CNN asks if the Saturday crash of Asiana 214 in San Francisco could have been caused by the rigidity of Korean culture. OK, it didn't use those words but that was the implication. "Social hierarchy and deference to elders are paramount in Korean culture."
After the 1997 Korean Air crash in Guam, the airline was criticized for its "authoritarian culture in the cockpit," CNN said. And after a Korean Air cargo flight crashed near London it was revealed that junior officers were "so deferential to the captain that they failed to speak up before it was too late."
It's not the first time cultural issues have been blamed for Korean aviation crashes.
In a 2008 interview with Fortune, author Malcolm Gladwell said:
Korean Air had more plane crashes than almost any other airline in the world for a period at the end of the 1990s. When we think of airline crashes, we think, Oh, they must have had old planes. They must have had badly trained pilots. No. What they were struggling with was a cultural legacy, that Korean culture is hierarchical. You are obliged to be deferential toward your elders and superiors in a way that would be unimaginable in the U.S.
But Boeing (BA, Fortune 500) and Airbus design modern, complex airplanes to be flown by two equals. That works beautifully in low-power-distance cultures [like the U.S., where hierarchies aren't as relevant]. But in cultures that have high power distance, it’s very difficult.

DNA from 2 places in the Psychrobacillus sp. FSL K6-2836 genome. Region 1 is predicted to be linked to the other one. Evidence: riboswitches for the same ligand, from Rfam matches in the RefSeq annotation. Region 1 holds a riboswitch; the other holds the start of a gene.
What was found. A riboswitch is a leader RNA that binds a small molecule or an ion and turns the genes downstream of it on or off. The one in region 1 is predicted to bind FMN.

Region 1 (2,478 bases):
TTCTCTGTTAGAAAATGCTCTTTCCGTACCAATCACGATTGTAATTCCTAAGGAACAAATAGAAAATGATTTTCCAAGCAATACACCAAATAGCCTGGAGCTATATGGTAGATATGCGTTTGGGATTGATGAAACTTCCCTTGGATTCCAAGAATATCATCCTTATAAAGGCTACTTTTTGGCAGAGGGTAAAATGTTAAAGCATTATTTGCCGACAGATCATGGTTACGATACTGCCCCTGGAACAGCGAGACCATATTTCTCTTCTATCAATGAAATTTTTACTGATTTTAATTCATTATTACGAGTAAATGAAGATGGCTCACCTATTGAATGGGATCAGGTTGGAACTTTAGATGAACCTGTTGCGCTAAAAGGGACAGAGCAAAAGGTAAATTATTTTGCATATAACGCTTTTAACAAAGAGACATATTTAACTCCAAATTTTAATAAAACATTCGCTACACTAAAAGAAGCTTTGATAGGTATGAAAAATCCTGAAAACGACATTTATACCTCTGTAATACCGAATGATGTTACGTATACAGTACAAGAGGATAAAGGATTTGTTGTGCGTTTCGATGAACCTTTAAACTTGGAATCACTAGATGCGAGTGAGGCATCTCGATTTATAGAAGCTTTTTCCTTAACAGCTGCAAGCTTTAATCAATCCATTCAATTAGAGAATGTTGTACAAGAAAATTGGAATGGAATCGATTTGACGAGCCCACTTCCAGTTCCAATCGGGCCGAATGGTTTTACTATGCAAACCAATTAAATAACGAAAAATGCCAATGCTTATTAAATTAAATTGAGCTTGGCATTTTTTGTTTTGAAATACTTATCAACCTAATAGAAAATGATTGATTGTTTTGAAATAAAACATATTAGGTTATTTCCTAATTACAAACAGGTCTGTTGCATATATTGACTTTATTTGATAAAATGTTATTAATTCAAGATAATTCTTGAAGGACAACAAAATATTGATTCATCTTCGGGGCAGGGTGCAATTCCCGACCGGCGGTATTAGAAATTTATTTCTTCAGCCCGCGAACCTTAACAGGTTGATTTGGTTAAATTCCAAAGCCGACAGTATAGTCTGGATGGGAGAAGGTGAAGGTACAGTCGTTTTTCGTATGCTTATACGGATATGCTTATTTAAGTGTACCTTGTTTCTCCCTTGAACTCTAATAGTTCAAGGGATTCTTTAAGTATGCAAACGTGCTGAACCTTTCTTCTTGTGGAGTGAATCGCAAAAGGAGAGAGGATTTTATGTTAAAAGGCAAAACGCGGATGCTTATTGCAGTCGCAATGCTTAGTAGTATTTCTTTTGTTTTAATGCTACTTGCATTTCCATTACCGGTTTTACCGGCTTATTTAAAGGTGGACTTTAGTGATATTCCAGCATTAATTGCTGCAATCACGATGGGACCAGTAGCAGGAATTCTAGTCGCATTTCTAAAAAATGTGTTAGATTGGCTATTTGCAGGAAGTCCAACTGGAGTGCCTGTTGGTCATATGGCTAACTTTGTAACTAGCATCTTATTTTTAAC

I use the case study of a very famous plane crash in Guam of Korean Air. They’re flying along, and they run into a little bit of trouble, the weather’s bad. The pilot makes an error, and the co-pilot doesn’t correct him. But once Korean Air figured out that their problem was cultural, they fixed it.
And more than a decade ago the Wall Street Journal conducted an investigation of Korean Air's bad record noting that:
the issues “involve Korea’s authoritarian culture, reflected in a hiring and promotion policy that favors former military fliers over civilians. Too often, the effect has been friction that hampers the pilot teamwork needed to fly Western-built jets.” But they also commented on other problems, noting that “a rigid training program and weak English make it still harder for some Korean Air pilots to deal with air controllers and cope with emergencies.”
Today in Slate, Patrick Smith argues that Korean culture didn't cause the Asiana 214 crash:
Korean aviation is very different today, following a systemic and very expensive overhaul of the nation’s civil aviation system. A 2008 assessment by ICAO, the civil aviation branch of the United Nations, ranked Korea's aviation safety standards, including its pilot training standards, as nothing less than the highest in the world, beating out more than 100 other countries. As they should be, Koreans are immensely proud of this turnaround, and Asiana Airlines, the nation's No. 2 carrier, had maintained an impeccable record of both customer satisfaction and safety.
Whatever happened on final approach into SFO, I highly doubt that it was anything related to the culture of Korean air safety in 2013. Plane crashes are increasingly rare the world over. But they will continue to happen from time to time, and no airline or country is 100 percent immune.